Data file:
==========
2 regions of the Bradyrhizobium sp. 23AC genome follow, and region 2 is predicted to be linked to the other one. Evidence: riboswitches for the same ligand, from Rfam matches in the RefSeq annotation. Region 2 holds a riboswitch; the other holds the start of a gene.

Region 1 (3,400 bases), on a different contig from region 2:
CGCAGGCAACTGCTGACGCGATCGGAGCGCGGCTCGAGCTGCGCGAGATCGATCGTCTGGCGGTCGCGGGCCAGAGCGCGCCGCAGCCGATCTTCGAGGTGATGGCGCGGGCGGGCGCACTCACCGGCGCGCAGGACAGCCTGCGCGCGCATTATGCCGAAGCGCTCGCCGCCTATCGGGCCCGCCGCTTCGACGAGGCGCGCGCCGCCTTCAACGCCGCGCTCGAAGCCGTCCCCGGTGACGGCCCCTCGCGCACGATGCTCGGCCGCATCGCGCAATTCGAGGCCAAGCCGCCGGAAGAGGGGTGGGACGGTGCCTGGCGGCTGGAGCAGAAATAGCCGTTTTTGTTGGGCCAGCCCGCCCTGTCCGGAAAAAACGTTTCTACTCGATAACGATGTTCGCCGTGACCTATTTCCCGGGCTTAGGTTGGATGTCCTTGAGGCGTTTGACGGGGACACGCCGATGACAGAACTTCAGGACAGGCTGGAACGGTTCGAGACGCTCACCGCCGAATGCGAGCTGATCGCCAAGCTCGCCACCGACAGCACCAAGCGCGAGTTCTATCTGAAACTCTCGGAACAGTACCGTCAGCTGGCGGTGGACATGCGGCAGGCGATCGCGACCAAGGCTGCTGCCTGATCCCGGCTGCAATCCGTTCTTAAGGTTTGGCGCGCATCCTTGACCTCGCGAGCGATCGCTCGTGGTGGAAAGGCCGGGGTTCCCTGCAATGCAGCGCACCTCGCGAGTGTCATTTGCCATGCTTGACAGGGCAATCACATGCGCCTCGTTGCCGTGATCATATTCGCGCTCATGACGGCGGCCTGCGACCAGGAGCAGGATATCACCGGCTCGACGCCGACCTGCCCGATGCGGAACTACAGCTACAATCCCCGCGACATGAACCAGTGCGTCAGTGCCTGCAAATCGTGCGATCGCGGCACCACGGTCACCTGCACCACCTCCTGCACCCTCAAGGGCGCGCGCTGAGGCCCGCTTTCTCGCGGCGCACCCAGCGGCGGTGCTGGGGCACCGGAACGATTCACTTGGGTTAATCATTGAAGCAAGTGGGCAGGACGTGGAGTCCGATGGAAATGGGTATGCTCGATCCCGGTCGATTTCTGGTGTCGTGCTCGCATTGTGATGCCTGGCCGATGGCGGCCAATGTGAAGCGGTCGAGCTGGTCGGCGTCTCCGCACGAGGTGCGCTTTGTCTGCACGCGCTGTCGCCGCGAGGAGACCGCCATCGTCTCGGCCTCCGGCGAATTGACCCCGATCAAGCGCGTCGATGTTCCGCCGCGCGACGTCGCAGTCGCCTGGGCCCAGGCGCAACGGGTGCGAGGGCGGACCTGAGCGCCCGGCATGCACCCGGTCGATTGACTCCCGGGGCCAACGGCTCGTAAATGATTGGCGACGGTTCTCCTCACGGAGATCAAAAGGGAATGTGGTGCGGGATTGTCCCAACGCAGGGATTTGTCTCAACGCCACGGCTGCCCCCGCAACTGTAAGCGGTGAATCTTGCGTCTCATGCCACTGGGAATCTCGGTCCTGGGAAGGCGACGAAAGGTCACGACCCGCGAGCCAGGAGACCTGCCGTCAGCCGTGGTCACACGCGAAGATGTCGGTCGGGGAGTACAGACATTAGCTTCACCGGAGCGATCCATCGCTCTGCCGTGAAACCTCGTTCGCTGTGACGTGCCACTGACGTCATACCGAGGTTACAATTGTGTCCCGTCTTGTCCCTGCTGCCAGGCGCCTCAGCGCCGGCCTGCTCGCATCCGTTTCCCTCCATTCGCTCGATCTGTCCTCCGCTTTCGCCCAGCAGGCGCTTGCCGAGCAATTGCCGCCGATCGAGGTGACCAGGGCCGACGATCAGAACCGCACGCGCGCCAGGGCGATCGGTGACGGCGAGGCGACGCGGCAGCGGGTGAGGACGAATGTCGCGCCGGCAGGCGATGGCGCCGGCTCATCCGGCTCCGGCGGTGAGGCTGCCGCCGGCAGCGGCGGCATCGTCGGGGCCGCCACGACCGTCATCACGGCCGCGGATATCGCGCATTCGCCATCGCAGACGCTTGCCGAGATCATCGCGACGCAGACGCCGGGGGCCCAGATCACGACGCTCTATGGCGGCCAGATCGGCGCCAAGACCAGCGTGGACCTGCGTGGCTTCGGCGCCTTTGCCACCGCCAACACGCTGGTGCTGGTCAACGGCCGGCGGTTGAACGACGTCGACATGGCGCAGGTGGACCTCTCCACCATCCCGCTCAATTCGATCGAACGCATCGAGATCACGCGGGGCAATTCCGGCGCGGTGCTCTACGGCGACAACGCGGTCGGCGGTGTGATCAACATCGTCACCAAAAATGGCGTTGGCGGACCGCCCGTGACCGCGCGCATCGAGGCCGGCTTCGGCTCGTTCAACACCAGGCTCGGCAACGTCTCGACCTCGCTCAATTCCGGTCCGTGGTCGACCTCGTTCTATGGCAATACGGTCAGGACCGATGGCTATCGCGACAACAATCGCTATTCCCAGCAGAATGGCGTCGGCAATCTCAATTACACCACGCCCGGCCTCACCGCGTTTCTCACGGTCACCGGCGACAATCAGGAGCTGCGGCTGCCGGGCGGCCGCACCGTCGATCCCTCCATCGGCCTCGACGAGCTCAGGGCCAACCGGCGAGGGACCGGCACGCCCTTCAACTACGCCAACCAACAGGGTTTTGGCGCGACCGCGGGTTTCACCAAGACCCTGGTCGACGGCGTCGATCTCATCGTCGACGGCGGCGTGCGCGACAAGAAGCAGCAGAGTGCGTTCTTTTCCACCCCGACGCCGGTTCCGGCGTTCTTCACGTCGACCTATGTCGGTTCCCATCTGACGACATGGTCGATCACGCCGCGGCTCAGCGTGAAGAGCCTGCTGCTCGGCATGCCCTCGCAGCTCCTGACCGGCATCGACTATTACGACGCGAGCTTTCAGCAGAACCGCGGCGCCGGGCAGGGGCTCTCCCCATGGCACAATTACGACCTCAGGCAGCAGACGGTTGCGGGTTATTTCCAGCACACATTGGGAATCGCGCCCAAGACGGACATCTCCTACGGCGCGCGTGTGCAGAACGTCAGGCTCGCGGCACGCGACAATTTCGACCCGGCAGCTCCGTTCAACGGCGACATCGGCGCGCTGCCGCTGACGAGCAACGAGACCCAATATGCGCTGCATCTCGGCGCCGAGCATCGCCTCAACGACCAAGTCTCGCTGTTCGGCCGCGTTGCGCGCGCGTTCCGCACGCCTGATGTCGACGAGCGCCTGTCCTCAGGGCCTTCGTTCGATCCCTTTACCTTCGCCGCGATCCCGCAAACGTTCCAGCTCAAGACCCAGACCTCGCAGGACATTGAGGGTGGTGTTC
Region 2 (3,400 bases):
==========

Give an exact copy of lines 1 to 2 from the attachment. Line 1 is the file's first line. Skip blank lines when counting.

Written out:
2 regions of the Bradyrhizobium sp. 23AC genome follow, and region 2 is predicted to be linked to the other one. Evidence: riboswitches for the same ligand, from Rfam matches in the RefSeq annotation. Region 2 holds a riboswitch; the other holds the start of a gene.

Region 1 (3,400 bases), on a different contig from region 2: